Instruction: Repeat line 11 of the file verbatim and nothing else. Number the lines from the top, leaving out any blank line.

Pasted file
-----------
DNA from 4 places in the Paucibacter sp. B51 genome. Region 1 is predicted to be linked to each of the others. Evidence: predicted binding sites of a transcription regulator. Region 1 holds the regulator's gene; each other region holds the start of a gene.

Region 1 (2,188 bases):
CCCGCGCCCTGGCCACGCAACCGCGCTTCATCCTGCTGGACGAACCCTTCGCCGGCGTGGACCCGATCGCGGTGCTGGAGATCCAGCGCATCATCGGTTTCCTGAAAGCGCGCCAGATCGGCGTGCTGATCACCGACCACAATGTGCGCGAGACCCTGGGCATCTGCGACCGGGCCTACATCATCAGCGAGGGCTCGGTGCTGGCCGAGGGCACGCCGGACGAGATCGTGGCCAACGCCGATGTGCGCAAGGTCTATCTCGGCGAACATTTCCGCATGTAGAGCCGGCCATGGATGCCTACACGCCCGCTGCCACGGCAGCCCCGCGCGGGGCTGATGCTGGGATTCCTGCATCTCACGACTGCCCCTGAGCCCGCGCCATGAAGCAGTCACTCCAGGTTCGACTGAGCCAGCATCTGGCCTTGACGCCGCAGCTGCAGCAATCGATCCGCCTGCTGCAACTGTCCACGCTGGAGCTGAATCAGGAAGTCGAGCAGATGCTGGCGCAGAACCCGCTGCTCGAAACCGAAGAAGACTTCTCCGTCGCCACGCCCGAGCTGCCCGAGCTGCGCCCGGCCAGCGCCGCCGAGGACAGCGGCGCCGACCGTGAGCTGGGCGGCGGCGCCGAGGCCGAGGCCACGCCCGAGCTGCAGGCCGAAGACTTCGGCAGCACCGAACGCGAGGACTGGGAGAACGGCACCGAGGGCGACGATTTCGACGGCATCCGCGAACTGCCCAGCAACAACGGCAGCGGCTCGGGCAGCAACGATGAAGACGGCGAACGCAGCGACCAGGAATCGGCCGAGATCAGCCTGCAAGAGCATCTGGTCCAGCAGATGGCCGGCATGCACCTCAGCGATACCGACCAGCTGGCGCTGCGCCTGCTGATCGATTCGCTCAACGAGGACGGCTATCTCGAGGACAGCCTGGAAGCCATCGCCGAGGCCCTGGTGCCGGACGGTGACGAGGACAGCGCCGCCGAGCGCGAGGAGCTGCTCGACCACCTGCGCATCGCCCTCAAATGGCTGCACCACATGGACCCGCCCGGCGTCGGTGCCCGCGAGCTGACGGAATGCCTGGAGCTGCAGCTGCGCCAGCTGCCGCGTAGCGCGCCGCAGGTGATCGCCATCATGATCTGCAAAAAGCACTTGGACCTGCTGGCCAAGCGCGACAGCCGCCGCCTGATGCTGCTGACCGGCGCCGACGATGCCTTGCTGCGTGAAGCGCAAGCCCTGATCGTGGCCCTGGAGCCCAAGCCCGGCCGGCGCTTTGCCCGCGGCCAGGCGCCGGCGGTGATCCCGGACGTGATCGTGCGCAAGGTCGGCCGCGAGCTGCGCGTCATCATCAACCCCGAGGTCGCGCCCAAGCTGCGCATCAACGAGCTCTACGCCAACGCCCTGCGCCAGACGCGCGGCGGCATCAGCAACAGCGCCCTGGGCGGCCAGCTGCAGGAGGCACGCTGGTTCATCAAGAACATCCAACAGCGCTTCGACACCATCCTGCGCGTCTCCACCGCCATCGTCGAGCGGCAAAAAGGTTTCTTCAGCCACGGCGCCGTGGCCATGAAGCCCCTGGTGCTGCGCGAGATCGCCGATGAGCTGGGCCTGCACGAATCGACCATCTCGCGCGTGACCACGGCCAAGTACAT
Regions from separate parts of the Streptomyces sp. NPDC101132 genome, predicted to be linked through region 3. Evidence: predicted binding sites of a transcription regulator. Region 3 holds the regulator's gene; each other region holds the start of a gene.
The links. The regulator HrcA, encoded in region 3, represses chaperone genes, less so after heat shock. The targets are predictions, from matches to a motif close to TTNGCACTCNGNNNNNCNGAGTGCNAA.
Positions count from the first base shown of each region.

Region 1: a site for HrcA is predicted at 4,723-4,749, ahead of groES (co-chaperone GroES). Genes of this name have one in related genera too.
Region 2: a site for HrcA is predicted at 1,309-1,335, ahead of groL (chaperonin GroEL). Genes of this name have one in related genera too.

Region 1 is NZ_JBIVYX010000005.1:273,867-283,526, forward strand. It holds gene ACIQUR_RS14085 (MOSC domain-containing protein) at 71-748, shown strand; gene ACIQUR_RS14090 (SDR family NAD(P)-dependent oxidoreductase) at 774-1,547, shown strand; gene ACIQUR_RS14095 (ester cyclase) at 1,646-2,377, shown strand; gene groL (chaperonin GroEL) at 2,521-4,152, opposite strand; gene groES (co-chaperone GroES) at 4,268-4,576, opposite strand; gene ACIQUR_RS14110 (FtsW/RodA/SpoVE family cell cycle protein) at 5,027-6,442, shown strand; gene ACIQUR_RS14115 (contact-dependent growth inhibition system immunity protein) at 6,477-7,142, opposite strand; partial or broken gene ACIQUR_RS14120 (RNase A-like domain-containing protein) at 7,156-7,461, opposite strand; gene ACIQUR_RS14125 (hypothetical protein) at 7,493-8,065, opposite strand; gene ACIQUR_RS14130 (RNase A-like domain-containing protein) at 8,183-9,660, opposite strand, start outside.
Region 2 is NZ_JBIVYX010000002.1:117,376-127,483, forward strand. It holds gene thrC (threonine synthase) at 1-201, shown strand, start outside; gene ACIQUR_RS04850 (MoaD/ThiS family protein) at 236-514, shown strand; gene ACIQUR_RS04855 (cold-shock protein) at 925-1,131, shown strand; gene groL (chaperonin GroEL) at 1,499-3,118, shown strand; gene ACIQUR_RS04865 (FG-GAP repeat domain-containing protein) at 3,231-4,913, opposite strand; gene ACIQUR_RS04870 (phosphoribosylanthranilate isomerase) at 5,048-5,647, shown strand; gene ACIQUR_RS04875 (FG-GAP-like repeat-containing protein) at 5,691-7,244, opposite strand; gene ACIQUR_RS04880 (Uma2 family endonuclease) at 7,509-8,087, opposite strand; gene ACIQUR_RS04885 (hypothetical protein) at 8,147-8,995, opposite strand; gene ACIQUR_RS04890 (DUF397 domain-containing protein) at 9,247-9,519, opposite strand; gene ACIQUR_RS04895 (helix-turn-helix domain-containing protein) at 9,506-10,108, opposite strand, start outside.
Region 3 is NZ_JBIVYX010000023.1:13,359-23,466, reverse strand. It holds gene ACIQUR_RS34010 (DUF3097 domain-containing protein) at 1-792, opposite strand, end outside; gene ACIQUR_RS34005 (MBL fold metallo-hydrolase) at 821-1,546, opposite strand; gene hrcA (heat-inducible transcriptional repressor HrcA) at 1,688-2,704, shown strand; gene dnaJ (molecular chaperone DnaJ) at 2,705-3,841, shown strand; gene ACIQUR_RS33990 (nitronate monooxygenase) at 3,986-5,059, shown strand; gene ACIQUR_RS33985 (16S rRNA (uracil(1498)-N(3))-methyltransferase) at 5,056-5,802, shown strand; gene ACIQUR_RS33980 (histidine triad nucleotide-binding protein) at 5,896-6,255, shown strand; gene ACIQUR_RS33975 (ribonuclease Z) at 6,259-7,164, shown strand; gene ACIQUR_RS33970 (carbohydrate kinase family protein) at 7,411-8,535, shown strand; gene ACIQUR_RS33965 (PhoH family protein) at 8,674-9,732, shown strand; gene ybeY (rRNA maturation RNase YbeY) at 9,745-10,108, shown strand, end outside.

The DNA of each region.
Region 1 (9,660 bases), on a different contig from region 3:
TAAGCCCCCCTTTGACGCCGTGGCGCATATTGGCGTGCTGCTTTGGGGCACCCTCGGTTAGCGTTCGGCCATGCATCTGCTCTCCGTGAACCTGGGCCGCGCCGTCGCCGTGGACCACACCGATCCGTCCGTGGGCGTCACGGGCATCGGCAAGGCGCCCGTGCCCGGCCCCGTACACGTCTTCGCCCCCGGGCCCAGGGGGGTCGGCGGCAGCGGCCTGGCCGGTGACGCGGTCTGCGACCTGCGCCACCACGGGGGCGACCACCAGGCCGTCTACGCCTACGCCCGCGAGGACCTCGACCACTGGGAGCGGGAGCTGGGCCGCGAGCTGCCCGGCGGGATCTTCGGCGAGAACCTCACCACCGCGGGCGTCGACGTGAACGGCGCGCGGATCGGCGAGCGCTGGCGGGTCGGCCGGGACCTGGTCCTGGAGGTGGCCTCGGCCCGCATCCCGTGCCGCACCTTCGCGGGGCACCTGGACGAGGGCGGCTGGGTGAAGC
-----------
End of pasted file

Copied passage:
Region 3 is NZ_JBIVYX010000023.1:13,359-23,466, reverse strand. It holds gene ACIQUR_RS34010 (DUF3097 domain-containing protein) at 1-792, opposite strand, end outside; gene ACIQUR_RS34005 (MBL fold metallo-hydrolase) at 821-1,546, opposite strand; gene hrcA (heat-inducible transcriptional repressor HrcA) at 1,688-2,704, shown strand; gene dnaJ (molecular chaperone DnaJ) at 2,705-3,841, shown strand; gene ACIQUR_RS33990 (nitronate monooxygenase) at 3,986-5,059, shown strand; gene ACIQUR_RS33985 (16S rRNA (uracil(1498)-N(3))-methyltransferase) at 5,056-5,802, shown strand; gene ACIQUR_RS33980 (histidine triad nucleotide-binding protein) at 5,896-6,255, shown strand; gene ACIQUR_RS33975 (ribonuclease Z) at 6,259-7,164, shown strand; gene ACIQUR_RS33970 (carbohydrate kinase family protein) at 7,411-8,535, shown strand; gene ACIQUR_RS33965 (PhoH family protein) at 8,674-9,732, shown strand; gene ybeY (rRNA maturation RNase YbeY) at 9,745-10,108, shown strand, end outside.